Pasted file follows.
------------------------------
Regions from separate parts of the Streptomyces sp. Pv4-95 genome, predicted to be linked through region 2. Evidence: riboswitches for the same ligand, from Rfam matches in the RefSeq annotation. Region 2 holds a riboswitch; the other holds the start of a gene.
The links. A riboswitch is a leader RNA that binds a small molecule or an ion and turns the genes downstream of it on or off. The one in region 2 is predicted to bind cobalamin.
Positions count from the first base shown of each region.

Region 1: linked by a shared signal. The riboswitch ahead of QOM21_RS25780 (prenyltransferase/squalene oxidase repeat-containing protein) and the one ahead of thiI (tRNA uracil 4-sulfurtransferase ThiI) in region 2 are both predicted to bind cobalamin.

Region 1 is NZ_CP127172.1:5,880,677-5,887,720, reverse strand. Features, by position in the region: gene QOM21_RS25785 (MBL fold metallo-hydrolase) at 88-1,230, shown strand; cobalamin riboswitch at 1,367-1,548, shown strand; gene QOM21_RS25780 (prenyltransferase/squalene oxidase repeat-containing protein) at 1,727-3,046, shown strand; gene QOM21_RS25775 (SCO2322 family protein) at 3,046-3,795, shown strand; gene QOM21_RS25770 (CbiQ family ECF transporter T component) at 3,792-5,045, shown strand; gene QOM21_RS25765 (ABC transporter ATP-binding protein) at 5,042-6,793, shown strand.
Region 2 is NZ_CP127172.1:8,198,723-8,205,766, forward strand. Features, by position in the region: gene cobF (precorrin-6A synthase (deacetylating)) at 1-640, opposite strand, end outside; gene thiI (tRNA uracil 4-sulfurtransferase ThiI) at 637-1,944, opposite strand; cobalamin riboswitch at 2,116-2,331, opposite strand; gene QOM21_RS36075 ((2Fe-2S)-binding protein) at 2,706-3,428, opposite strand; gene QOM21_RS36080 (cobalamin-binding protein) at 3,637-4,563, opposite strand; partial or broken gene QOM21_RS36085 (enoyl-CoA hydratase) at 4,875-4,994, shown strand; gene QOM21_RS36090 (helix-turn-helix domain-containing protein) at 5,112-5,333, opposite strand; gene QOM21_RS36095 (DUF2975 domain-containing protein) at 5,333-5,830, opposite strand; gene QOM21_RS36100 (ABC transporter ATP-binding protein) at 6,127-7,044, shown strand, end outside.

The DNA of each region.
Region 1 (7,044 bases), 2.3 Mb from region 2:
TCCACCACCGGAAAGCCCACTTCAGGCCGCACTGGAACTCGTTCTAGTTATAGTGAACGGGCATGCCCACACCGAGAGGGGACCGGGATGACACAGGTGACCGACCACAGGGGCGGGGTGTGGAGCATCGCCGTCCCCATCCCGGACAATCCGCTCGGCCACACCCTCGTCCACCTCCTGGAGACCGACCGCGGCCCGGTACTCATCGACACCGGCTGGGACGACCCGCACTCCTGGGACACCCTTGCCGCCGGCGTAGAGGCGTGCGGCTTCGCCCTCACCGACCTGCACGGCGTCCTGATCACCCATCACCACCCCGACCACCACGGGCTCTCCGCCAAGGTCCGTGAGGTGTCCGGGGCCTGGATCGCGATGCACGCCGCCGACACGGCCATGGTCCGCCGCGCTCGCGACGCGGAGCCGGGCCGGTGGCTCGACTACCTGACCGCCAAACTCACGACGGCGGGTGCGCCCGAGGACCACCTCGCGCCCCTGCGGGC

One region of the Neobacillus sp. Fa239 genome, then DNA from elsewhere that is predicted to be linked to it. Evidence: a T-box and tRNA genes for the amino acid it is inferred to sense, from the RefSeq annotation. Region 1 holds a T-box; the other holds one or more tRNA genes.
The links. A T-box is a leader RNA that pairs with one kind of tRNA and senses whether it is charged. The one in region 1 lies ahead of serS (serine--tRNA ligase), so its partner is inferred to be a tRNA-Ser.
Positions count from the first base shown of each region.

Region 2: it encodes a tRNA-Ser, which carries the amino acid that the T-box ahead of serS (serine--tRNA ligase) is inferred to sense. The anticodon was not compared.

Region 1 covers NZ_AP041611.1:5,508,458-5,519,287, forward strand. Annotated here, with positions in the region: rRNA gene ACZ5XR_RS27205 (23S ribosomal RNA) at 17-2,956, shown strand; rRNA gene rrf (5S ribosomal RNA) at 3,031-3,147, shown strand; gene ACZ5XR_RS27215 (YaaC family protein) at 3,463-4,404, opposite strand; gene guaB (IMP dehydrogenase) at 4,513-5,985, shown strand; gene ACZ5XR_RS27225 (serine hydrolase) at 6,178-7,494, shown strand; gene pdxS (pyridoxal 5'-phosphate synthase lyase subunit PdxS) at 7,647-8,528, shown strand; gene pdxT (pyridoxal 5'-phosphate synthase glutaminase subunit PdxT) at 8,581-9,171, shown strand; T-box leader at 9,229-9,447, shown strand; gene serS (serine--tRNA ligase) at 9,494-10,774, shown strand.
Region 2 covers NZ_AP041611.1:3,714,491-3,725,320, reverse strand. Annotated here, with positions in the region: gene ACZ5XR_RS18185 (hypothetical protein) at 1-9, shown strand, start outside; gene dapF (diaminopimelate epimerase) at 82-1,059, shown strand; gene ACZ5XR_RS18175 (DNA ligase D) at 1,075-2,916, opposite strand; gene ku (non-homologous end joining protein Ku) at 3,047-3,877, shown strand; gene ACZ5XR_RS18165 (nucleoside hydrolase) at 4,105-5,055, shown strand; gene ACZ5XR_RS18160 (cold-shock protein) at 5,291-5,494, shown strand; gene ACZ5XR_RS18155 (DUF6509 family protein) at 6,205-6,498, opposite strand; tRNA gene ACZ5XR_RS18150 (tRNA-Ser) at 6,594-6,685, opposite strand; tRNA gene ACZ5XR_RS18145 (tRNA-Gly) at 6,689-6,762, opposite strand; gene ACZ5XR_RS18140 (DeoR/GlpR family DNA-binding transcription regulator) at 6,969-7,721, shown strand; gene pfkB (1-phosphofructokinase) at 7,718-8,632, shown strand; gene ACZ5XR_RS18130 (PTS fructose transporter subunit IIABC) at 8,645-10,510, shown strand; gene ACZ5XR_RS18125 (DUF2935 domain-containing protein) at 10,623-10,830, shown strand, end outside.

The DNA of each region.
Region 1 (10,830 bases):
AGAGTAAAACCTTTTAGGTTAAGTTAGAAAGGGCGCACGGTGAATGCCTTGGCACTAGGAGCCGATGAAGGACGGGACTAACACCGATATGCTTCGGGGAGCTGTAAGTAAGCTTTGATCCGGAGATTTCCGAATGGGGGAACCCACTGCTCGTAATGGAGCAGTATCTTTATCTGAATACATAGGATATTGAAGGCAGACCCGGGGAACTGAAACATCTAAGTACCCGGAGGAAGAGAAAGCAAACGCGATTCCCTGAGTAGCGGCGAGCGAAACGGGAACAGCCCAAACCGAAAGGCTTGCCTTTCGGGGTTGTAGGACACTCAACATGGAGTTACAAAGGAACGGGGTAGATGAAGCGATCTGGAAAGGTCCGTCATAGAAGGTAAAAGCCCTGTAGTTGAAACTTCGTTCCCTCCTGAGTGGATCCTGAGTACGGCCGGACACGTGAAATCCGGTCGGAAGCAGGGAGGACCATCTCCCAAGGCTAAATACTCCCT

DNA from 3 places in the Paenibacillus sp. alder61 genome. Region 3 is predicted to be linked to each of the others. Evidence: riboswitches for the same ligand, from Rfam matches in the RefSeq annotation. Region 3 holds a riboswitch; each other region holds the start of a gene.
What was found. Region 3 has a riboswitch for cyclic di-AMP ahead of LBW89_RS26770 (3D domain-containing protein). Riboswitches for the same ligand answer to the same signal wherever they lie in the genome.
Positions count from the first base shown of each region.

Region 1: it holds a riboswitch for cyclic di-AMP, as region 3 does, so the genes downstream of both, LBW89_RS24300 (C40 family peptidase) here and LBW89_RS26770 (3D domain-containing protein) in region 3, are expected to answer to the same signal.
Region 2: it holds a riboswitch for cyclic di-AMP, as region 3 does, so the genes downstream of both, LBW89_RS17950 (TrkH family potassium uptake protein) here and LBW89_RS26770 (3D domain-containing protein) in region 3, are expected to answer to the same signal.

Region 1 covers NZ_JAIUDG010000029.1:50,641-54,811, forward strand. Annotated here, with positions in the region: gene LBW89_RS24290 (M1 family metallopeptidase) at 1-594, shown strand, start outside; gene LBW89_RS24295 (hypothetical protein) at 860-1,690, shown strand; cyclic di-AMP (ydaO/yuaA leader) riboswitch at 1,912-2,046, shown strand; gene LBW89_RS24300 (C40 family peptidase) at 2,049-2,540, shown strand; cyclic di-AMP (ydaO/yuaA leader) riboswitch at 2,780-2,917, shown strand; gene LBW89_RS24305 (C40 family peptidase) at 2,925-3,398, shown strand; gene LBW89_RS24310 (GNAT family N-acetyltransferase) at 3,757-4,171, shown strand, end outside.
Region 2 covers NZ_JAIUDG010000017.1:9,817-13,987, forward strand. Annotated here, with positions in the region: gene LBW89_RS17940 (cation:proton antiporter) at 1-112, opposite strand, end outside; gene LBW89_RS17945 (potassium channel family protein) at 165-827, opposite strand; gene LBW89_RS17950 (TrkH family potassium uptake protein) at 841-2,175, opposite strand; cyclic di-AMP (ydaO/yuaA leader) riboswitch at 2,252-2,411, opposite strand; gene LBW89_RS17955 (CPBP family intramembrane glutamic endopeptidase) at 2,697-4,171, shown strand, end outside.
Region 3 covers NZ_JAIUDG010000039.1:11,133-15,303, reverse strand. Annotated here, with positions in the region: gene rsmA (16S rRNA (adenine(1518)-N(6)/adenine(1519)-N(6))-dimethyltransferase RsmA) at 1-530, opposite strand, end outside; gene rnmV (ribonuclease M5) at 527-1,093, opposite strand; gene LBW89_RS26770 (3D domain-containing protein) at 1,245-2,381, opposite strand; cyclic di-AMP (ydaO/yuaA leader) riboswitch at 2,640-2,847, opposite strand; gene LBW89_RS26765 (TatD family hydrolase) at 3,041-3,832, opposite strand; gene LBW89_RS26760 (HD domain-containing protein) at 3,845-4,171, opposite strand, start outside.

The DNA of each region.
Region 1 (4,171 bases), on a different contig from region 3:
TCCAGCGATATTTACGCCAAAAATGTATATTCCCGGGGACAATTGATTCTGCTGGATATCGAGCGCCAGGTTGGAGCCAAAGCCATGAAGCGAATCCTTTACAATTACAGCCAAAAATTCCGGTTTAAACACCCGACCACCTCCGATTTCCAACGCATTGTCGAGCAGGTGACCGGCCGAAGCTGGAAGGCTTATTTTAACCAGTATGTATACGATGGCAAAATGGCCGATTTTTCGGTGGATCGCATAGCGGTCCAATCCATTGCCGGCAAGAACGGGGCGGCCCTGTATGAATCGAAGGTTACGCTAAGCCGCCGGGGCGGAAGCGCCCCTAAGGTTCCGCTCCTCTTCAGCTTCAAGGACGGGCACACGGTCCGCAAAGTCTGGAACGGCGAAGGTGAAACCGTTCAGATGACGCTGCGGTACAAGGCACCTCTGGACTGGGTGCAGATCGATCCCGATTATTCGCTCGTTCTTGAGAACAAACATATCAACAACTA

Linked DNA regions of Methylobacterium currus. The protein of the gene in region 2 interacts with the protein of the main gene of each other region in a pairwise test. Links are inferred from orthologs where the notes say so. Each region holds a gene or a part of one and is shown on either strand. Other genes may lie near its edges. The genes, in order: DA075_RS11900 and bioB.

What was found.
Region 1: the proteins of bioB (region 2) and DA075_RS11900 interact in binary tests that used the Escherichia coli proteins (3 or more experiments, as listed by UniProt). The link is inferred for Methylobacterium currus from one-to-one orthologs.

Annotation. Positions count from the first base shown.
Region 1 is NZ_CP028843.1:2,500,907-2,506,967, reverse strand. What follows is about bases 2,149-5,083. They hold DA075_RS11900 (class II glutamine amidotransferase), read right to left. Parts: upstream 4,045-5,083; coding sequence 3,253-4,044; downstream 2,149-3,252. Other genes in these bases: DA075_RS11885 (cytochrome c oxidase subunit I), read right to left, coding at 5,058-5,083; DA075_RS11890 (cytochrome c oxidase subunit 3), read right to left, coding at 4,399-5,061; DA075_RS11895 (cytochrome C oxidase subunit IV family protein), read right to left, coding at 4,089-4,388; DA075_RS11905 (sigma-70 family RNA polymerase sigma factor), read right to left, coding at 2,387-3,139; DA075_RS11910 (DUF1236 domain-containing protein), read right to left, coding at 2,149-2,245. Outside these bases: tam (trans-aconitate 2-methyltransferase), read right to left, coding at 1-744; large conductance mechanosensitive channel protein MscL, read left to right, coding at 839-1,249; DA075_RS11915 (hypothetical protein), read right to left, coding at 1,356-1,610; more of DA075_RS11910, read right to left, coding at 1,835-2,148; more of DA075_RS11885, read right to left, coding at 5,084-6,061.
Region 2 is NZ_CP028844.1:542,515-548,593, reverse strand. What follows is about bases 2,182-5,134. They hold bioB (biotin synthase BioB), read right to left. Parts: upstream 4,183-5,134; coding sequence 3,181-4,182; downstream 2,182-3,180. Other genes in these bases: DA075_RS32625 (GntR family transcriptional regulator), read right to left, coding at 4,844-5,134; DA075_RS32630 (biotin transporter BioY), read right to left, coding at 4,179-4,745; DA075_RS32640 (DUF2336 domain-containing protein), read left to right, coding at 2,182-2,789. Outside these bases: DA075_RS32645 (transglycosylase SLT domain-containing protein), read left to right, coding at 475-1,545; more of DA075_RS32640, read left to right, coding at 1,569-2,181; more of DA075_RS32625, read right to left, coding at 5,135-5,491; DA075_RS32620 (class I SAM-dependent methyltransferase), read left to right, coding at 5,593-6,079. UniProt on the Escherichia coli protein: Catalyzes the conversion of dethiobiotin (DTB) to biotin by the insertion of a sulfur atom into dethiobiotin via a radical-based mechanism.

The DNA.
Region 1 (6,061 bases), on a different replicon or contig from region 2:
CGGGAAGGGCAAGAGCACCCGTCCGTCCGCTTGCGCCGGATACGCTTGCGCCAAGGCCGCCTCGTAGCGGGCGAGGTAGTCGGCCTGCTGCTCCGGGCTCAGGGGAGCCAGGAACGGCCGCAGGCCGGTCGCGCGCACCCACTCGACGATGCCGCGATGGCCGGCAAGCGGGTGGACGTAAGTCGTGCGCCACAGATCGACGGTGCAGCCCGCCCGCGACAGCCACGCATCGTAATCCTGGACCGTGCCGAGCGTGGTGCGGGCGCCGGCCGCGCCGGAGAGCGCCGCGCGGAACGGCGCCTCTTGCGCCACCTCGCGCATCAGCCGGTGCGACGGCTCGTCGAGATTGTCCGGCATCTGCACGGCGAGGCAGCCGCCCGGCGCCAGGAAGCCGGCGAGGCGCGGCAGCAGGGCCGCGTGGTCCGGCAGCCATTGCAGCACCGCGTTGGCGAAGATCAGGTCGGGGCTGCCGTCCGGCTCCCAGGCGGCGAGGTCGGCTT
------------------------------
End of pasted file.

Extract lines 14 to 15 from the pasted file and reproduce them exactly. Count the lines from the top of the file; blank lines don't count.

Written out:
Region 1 covers NZ_AP041611.1:5,508,458-5,519,287, forward strand. Annotated here, with positions in the region: rRNA gene ACZ5XR_RS27205 (23S ribosomal RNA) at 17-2,956, shown strand; rRNA gene rrf (5S ribosomal RNA) at 3,031-3,147, shown strand; gene ACZ5XR_RS27215 (YaaC family protein) at 3,463-4,404, opposite strand; gene guaB (IMP dehydrogenase) at 4,513-5,985, shown strand; gene ACZ5XR_RS27225 (serine hydrolase) at 6,178-7,494, shown strand; gene pdxS (pyridoxal 5'-phosphate synthase lyase subunit PdxS) at 7,647-8,528, shown strand; gene pdxT (pyridoxal 5'-phosphate synthase glutaminase subunit PdxT) at 8,581-9,171, shown strand; T-box leader at 9,229-9,447, shown strand; gene serS (serine--tRNA ligase) at 9,494-10,774, shown strand.
Region 2 covers NZ_AP041611.1:3,714,491-3,725,320, reverse strand. Annotated here, with positions in the region: gene ACZ5XR_RS18185 (hypothetical protein) at 1-9, shown strand, start outside; gene dapF (diaminopimelate epimerase) at 82-1,059, shown strand; gene ACZ5XR_RS18175 (DNA ligase D) at 1,075-2,916, opposite strand; gene ku (non-homologous end joining protein Ku) at 3,047-3,877, shown strand; gene ACZ5XR_RS18165 (nucleoside hydrolase) at 4,105-5,055, shown strand; gene ACZ5XR_RS18160 (cold-shock protein) at 5,291-5,494, shown strand; gene ACZ5XR_RS18155 (DUF6509 family protein) at 6,205-6,498, opposite strand; tRNA gene ACZ5XR_RS18150 (tRNA-Ser) at 6,594-6,685, opposite strand; tRNA gene ACZ5XR_RS18145 (tRNA-Gly) at 6,689-6,762, opposite strand; gene ACZ5XR_RS18140 (DeoR/GlpR family DNA-binding transcription regulator) at 6,969-7,721, shown strand; gene pfkB (1-phosphofructokinase) at 7,718-8,632, shown strand; gene ACZ5XR_RS18130 (PTS fructose transporter subunit IIABC) at 8,645-10,510, shown strand; gene ACZ5XR_RS18125 (DUF2935 domain-containing protein) at 10,623-10,830, shown strand, end outside.